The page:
Unit-Step Responses for system Transfer Functions defined by
unit step response for a 3 rd order system defined by its transfer function
num = [0 0 0 1];

den = [1 1 1 0];

step(num,den)

% defines numerator

% defines denominator

% generates plot of unit-step response (with x- and y-labels)

Unit Step Response for a 3rd order system defined by its Transfer Function
impulse response for a system transfer function defined in num den polynomial form
num = [0 0 1];

den = [1 0.2 1];

sys=tf(num,den);

impulse(sys)

% defines numerator

% defines denominator

% defines system by its transfer function

% generates plot of impulse response

Note: an alternative use of impulse command is:

impulse(num,den)

Impulse Response for a system Transfer Function defined in num/den polynomial form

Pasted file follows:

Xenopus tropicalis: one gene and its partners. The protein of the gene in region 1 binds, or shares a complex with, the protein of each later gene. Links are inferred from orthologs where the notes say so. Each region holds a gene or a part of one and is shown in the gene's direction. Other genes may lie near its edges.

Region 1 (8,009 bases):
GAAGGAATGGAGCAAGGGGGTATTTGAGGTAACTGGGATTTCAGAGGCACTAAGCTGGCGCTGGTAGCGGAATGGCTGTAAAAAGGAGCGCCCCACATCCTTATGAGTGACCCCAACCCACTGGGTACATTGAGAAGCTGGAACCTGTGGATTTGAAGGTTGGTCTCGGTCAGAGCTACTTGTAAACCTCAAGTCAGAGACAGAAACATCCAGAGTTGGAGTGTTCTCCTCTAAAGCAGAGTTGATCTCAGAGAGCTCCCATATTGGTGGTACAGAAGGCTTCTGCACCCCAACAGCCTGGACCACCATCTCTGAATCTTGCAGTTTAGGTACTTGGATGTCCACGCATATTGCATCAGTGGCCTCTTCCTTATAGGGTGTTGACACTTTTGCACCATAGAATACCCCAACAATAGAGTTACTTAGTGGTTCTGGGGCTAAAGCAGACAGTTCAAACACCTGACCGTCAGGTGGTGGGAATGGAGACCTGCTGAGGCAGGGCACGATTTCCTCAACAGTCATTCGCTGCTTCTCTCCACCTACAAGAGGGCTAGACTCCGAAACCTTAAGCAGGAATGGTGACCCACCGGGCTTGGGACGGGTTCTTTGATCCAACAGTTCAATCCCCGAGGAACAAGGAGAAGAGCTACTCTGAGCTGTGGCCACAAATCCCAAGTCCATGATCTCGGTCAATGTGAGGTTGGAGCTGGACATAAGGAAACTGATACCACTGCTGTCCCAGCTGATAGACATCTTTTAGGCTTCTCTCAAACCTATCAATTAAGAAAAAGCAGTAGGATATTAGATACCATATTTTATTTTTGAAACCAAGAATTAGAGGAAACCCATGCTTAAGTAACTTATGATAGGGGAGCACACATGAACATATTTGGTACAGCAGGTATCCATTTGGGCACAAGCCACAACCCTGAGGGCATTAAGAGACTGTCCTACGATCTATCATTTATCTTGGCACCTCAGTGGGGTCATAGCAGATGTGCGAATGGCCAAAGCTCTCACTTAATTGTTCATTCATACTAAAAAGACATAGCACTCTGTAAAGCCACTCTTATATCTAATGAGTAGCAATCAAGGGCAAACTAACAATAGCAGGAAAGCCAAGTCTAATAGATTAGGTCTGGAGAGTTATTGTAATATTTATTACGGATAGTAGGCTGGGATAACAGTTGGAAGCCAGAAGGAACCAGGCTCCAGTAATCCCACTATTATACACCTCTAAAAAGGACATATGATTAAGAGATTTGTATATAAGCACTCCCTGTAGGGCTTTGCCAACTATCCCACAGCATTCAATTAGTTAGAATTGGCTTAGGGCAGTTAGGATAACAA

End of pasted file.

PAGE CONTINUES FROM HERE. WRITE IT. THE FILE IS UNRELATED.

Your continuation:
alternative approach to obtain impulse response
num = [0 1 0];

den = [1 0.2 1];

step(num,den)

% defines numerator of sG(s)

% defines denominator

% generates plot of impulse response (with x- and y-labels)

Alternative approach to obtain Impulse Response
example 4 transfer function in standard 2 nd order system
Example 4: Transfer function in standard 2nd order system
  • Consider a standard second order system:

natural

undamped

frequency

damping

ratio

matlab description of standard second order system
w0 = 5;

damping_ratio = 0.4;

[num0,den] = ord2(w0,damping_ratio);

num = 5^2*num0;

printsys(num,den,’s’)

% defines natural undamped frequency

% defines damping ratio

% defines numerator

% prints num/den as a ratio of s-polynomials

num/den =

MATLAB Description of Standard Second Order System
example 5 transfer function in pole zero form
Example 5: Transfer function in pole-zero form
  • Consider a linear system whose the transfer function is:
unit step response for a system transfer function defined in pole zero form
num = conv([1 2],[1 4]);

den = conv([1 1 0],[1 3]);

step(num,den)

% defines zero ratios

% defines pole ratios

% plots unit-step response

Unit-Step Response for a system Transfer Function defined in pole-zero form